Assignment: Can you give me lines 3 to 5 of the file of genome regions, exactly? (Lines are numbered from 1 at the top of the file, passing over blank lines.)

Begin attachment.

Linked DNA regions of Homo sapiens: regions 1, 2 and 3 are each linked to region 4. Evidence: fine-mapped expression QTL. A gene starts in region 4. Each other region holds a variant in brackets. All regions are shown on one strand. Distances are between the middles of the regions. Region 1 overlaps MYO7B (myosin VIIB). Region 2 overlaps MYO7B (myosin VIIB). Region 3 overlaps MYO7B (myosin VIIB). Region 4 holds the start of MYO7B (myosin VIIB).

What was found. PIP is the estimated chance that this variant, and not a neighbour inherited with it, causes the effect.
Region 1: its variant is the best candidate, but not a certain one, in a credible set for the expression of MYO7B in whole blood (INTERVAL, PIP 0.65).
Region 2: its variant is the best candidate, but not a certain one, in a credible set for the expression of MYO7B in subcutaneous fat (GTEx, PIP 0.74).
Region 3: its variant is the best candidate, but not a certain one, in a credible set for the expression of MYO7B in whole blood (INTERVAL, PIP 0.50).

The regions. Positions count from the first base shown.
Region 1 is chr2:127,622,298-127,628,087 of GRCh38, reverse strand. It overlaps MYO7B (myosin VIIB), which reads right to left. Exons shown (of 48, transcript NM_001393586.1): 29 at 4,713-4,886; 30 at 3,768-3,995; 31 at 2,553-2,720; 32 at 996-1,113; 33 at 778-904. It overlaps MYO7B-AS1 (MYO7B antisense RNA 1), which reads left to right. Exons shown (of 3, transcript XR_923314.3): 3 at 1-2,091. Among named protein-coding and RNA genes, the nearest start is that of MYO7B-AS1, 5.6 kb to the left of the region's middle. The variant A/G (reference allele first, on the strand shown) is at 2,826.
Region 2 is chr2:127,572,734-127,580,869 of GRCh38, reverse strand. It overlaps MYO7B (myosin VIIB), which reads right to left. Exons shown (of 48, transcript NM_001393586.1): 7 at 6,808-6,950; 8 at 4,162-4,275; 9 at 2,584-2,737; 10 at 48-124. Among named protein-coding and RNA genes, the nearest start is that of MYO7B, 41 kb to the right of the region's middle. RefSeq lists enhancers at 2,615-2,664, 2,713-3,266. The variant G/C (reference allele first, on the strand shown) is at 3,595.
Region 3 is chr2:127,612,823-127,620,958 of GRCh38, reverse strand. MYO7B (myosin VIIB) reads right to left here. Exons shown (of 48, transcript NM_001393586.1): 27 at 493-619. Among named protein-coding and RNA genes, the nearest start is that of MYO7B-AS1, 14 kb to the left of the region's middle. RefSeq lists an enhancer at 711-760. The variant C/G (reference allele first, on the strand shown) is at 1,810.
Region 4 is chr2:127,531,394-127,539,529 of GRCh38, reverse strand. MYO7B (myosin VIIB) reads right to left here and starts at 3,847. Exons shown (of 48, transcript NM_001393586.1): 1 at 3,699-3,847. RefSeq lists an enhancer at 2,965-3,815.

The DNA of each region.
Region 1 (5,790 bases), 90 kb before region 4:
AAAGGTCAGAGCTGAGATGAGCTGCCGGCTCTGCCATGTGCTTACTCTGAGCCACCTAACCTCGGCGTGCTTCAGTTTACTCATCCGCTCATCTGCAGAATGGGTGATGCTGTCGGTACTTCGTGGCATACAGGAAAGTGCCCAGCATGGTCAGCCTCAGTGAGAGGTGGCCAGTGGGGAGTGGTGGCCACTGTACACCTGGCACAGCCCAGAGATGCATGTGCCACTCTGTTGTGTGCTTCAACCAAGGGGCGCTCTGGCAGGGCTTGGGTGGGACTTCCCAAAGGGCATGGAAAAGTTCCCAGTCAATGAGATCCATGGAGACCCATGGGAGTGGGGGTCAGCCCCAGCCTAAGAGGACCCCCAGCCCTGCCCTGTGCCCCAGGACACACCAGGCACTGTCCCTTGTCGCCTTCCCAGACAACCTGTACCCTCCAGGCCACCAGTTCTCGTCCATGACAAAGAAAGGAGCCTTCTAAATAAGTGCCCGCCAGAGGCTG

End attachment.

Region 1: its variant is the best candidate, but not a certain one, in a credible set for the expression of MYO7B in whole blood (INTERVAL, PIP 0.65).
Region 2: its variant is the best candidate, but not a certain one, in a credible set for the expression of MYO7B in subcutaneous fat (GTEx, PIP 0.74).
Region 3: its variant is the best candidate, but not a certain one, in a credible set for the expression of MYO7B in whole blood (INTERVAL, PIP 0.50).